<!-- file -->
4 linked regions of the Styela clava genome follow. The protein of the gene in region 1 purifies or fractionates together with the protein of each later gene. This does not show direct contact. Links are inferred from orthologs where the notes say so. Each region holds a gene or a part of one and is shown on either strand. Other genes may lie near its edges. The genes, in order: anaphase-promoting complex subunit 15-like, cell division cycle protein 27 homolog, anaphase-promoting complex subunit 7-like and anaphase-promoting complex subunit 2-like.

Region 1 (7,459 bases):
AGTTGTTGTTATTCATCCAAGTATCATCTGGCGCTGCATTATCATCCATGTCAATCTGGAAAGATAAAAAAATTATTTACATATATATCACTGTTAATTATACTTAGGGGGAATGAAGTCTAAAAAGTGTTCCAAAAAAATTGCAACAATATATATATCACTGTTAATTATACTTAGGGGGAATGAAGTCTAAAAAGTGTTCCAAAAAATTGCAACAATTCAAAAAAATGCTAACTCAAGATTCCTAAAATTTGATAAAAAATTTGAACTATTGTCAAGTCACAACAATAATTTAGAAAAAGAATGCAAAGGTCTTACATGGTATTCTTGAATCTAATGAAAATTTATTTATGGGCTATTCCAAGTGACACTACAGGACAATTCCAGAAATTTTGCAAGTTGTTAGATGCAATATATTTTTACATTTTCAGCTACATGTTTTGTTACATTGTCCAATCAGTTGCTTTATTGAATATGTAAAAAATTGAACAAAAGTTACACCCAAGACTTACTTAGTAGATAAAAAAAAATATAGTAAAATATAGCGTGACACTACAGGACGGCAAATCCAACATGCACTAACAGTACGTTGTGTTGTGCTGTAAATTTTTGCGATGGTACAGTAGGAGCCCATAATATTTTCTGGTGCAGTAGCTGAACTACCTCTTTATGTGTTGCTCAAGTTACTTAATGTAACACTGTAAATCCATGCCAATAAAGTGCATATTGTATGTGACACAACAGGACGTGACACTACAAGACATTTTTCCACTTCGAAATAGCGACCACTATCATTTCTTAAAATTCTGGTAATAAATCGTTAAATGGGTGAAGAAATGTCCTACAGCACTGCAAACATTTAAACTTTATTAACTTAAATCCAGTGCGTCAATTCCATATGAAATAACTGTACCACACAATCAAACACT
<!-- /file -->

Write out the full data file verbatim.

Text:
4 linked regions of the Styela clava genome follow. The protein of the gene in region 1 purifies or fractionates together with the protein of each later gene. This does not show direct contact. Links are inferred from orthologs where the notes say so. Each region holds a gene or a part of one and is shown on either strand. Other genes may lie near its edges. The genes, in order: anaphase-promoting complex subunit 15-like, cell division cycle protein 27 homolog, anaphase-promoting complex subunit 7-like and anaphase-promoting complex subunit 2-like.

Region 1 (7,459 bases):
AGTTGTTGTTATTCATCCAAGTATCATCTGGCGCTGCATTATCATCCATGTCAATCTGGAAAGATAAAAAAATTATTTACATATATATCACTGTTAATTATACTTAGGGGGAATGAAGTCTAAAAAGTGTTCCAAAAAAATTGCAACAATATATATATCACTGTTAATTATACTTAGGGGGAATGAAGTCTAAAAAGTGTTCCAAAAAATTGCAACAATTCAAAAAAATGCTAACTCAAGATTCCTAAAATTTGATAAAAAATTTGAACTATTGTCAAGTCACAACAATAATTTAGAAAAAGAATGCAAAGGTCTTACATGGTATTCTTGAATCTAATGAAAATTTATTTATGGGCTATTCCAAGTGACACTACAGGACAATTCCAGAAATTTTGCAAGTTGTTAGATGCAATATATTTTTACATTTTCAGCTACATGTTTTGTTACATTGTCCAATCAGTTGCTTTATTGAATATGTAAAAAATTGAACAAAAGTTACACCCAAGACTTACTTAGTAGATAAAAAAAAATATAGTAAAATATAGCGTGACACTACAGGACGGCAAATCCAACATGCACTAACAGTACGTTGTGTTGTGCTGTAAATTTTTGCGATGGTACAGTAGGAGCCCATAATATTTTCTGGTGCAGTAGCTGAACTACCTCTTTATGTGTTGCTCAAGTTACTTAATGTAACACTGTAAATCCATGCCAATAAAGTGCATATTGTATGTGACACAACAGGACGTGACACTACAAGACATTTTTCCACTTCGAAATAGCGACCACTATCATTTCTTAAAATTCTGGTAATAAATCGTTAAATGGGTGAAGAAATGTCCTACAGCACTGCAAACATTTAAACTTTATTAACTTAAATCCAGTGCGTCAATTCCATATGAAATAACTGTACCACACAATCAAACACT